Icebreaker founder hobnobs with stars, thanks to a spiritual link.
Deepak Chopra, California's wealthy and controversial "guru to the stars", owns 15 merino clothing items made by New Zealand export success story Icebreaker.
And, strangely, he has elevated Icebreaker founder Jeremy Moon to a spiritual leadership pedestal alongside him.
At Chopra's invitation, Moon holidayed with him and his powerful friends in Costa Rica. They became close friends and Chopra helped brainstorm an idea to have "baa-codes" attached to clothing that tell the buyer which sheep station the wool has come from.
Now, 41-year-old Moon has written a chapter for Chopra's latest book, The Soul Leadership, in which he reveals his mantra for building up a $120 million international company from his bedroom. "This will work if I don't screw it up," Moon repeated to himself.
It may not have the gravitas of the teachings of the great Hindu gurus, but the mantra caught Chopra's imagination.
In his book, Chopra, 64, writes of how Icebreaker started in Wellington, "on New Zealand's South Island", [sic] and grew into the most sustainable clothing business in the world.
The guru arrives in New Zealand next week to speak at functions in Auckland. Tickets cost from $75 to $250.
Chopra has been hailed as one of the top-100 heroes and icons of the 20th century by Time and as "a pioneer of alternative medicine" by former US president Bill Clinton.
But his philosophy of "quantum healing" has been widely derided by traditional doctors and scientists, who say it has no scientific basis.
His celebrity status inspired British actor Mike Myers to make the Hollywood comedy The Love Guru, in which Myers' sleazy character seeks to depose Chopra from his slot on the Oprah show.
With Myers, Chopra's devotees include Madonna, Lady Gaga and, until their deaths, singer Michael Jackson and former Beatle George Harrison.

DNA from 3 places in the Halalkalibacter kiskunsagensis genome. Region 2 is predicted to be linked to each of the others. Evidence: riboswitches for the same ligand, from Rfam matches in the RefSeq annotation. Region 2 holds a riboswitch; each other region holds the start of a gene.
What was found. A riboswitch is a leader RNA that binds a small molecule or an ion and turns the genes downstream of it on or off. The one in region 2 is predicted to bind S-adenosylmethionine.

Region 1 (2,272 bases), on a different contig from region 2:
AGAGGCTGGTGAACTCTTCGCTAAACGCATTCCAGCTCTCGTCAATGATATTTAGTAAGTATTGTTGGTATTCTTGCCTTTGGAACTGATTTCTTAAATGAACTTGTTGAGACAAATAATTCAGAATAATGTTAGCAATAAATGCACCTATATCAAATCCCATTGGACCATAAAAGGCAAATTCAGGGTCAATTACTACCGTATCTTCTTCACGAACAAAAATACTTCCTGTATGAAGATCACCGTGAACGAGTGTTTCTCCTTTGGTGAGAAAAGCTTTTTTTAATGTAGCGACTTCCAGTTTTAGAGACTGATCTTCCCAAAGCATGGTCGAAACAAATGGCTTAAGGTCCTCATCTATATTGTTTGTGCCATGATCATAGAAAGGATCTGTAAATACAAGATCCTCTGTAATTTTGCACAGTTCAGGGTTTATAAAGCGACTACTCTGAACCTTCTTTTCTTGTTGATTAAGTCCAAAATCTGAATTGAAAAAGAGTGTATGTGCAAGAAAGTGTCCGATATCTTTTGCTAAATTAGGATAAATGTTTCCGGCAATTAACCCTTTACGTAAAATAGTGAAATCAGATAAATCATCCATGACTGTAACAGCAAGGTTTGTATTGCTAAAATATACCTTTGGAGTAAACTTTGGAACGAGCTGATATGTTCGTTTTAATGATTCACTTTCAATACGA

Speaking from Italy this weekend, Moon said he attended one of Chopra's leadership courses and the two men clicked instantly.
"I went to him and said, 'Deepak, I'm interested in the intersection between business and spirituality'," Moon said.
That afternoon, he was invited to Costa Rica to join Chopra and friends, including former president Oscar Arias and powerful Mexican banker Roberto Hernandez Ramir.
Over the next three years, Moon regularly visited Chopra's family home in San Diego, Southern California, discussing business ideas over dinner.
"I've helped him develop some of the non-profit organisations through The Chopra Foundation," he added. "We use each other as sounding boards for ideas."
Moon floated the "baa-code" concept on one of those visits. "He got really excited by it," Moon said.
"The principle he got excited by was the ability to guarantee people that they have a product of deep integrity - he said it was like throwing good karma into your clothing."
Chopra asked Moon if he would write about his success in his new book. "Nothing surprises me with him," Moon said. "I stressed about it for two weeks, but it was a great opportunity."
Renata Black is the only other person to be invited to contribute a chapter to Chopra's book - and coincidentally she, too, has a New Zealand backstory.
Black started out providing support to mentally disabled elderly people in New Zealand and now runs lingerie shows in New York and Miami to raise "micro-finance" for small businesses run by women in the developing world.